Due to an accident in converging time streams, a scientist finds himself thrust upon the horns of a dilemma. In one future, his choice of a wife means that a pacifist, matriarchal, and quite stagnant society will occur. There is no more war, but no more technology or drive either, and that society’s grip on prosperity is slowly slipping away. In the other future, the other woman he is considering proposing to will bear him a son, who will beget a long line of sons who will dominate the Earth, and far, far beyond. This society is militaristic and regimented, but also capable of genuinely great things.

At this distance in time, I am fascinated by the dilemma Moore gives us. Today, no one could possibly propose this as a genuine dilemma in literature. I don’t think it could be done, because even I feel like maybe the peaceful but incompetent society is clearly better. However, the story makes no sense at all if you cannot truly feel that heroic deeds and exploring the universe and inventing new things are genuinely good things, which counterbalance the very very topical jingoism of this late 1930s tale.

Also, Moore superficially presents us with the thought that future history depends on whether each woman bears a daughter or a son first, but on another level, what really matters is the character of the mother, and what kind of child that union will create. I won’t spoil the choice the man makes in the end, which is what makes this story really transcendent.

Fruit of Knowledge *****
A dramatic retelling of the Fall of Man and the Temptation of Eve. Of Biblical stories, the sin of Adam and Eve retains popular currency even now, while other stories have begun to fade from our memories.

”Fruit of Knowledge” is perhaps a typical expression of the West in the twentieth century, insofar as the sin that truly separates Man from God is not simply disobedience, but sexual desire. On the other hand, if this story had been written today, Adam would have had sex with Lilith, not simply spoken to her and enjoyed her company for a brief time before the creation of Eve.

Like “Jirel of Joiry”, “Fruit of Knowledge” is set within a Christian moral universe. Moore sets the Fall shortly after the rebellion of Lucifer, an act which does not appear in the Hebrew tradition, but is instead from the Revelation to John. Also, there are hints that the Fall of Man was in some sense a happy accident, an event that was allowed to happen, because a greater destiny was in store. This is a speculation that goes back to Augustine of Hippo, so far as I know.

Finally, the children of Lilith, referenced by Moore here, were used by Tim Powers in his novels The Stress of Her Regard and Hide Me Among the Graves.

No Woman Born *****
Moore explicitly links this to Mary Shelley’s Frankenstein, through the dialogue of her characters. This is a tale of the creation of a monster by means of good intentions, and also truly terrifying to me.

Daemon ****
I think I can trace this short story to two Tim Powers novels. First, the setting, Atlantic sailing in the age of the buccaneers tinged with Vudun, is much like On Stranger Tides, the book that was optioned for Johnny Depp’s Pirates of the Caribbean movie. Next, The Drawing of the Dark, Powers’ contribution to the Arthurian legend, which hinges upon the titanic change in the world wrought by the first Christmas.

No, three, because the influence of the Grait God Pan, who was the center of Powers’ Earthquake Weather.

This was a fantastic little story, from near the end of Moore’s career. Poignant and well-crafted, with acute psychological insight. Not as striking as “Shambleau”, but far better written.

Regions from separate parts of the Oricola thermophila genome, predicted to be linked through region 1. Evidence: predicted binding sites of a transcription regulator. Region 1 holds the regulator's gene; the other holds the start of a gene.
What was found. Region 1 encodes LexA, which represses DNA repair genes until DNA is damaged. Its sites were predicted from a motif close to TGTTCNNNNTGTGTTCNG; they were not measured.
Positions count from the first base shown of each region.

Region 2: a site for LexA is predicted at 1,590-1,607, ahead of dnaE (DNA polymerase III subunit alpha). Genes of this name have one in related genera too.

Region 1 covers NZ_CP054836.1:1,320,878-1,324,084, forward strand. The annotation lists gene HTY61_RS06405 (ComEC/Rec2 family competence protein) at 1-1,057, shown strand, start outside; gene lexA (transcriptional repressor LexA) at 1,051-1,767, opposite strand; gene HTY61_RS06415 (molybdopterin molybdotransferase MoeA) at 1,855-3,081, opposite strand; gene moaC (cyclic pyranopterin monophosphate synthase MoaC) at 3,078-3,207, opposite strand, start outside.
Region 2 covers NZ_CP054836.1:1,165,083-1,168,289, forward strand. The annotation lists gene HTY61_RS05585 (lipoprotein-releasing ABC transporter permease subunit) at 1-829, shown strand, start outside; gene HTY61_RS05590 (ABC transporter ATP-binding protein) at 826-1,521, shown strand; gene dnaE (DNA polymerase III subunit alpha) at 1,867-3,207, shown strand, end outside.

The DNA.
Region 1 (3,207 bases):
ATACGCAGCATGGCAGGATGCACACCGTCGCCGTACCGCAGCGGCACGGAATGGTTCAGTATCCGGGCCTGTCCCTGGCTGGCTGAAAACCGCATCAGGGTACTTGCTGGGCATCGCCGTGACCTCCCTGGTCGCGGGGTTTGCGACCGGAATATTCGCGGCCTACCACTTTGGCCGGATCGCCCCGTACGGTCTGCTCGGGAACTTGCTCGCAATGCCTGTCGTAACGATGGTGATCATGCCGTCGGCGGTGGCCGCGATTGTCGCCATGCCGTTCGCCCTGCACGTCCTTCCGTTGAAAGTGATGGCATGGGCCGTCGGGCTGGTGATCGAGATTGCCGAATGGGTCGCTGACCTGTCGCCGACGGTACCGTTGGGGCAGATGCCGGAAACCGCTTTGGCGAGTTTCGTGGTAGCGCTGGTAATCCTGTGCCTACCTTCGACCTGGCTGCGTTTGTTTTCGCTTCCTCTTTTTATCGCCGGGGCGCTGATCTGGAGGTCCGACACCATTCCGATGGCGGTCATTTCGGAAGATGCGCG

Vintage Season ***
A sad tale of time-traveling voyeurism, but a well-executed one.

Ben’s final verdict *****
I almost gave up on this collection, but I am glad I didn’t. Moore wrote some great stories, of a kind I don’t think you can find anymore. I can’t find any interviews or essays where Powers talks about Moore, but after reading this, I have a hard time imagining he didn’t read her works and find inspiration in them. Highly recommended. ( )
  bespen | Feb 15, 2019 |
Most of the stories were published as serials and it shows (too long, too rambling). That said, the ideas within the stories themselves are very interesting ("Shambleau" especially is intriguing), and "Vintage Season" is a much-anthologized classic for good reason.
The cover on my copy (of Shambleau in action) is precisely calculated to appeal to the primary marketing demographic of SF at the time (adolescent - or even adult - boys). Despite the lurid picture and the somewhat salacious content of some of the stories, it can be read even by conservative youth. ( )
  librisissimo | Jan 31, 2016 |
Excellent short stories by Catherine Moore from the 30s/40s; as interesting a collection of old school SFF as you can find. I picked this up after reading a few Kuttner/ Moore novels; glad to see what she has to offer on her own. I had heard of "Shambleau", Moore's alien monster story, but not the excellent novellas "No Women Born" and "The Vintage Season". Turns out, they are regarded as classics of the genre. Well deserved status. Good prose stylist, an interesting take on SF tropes. She's an unusually thoughtful genre writer. Highly recommended. ( )
  arthurfrayn | Sep 13, 2015 |
If you read no other part of this, please at least consider the Afterword, by the author, which is instructive.

Catherine Moore changed the face of science fiction when she began publishing. Unlike many of the writers of the day (1930s), she used words to paint rich tapestries of reality, to invoke the characters and the places she spoke of, and some of them were hard to shake.

She wrote about women who were strong, who took the lead in their lives, and they were one of my role models from an early age. Thank you, Catherine. ( )
  Lyndatrue | Dec 9, 2013 |
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Nom de l'autorCàrrecTipus d'autorObra?Estat
C. L. Mooreautor primaritotes les edicionscalculat
del Rey, LesterEditorautor secundarialgunes edicionsconfirmat
Hildebrandt BrothersAutor de la cobertaautor secundarialgunes edicionsconfirmat
Jezierski, ChetAutor de la cobertaautor secundarialgunes edicionsconfirmat
Woodroffe, PatrickAutor de la cobertaautor secundarialgunes edicionsconfirmat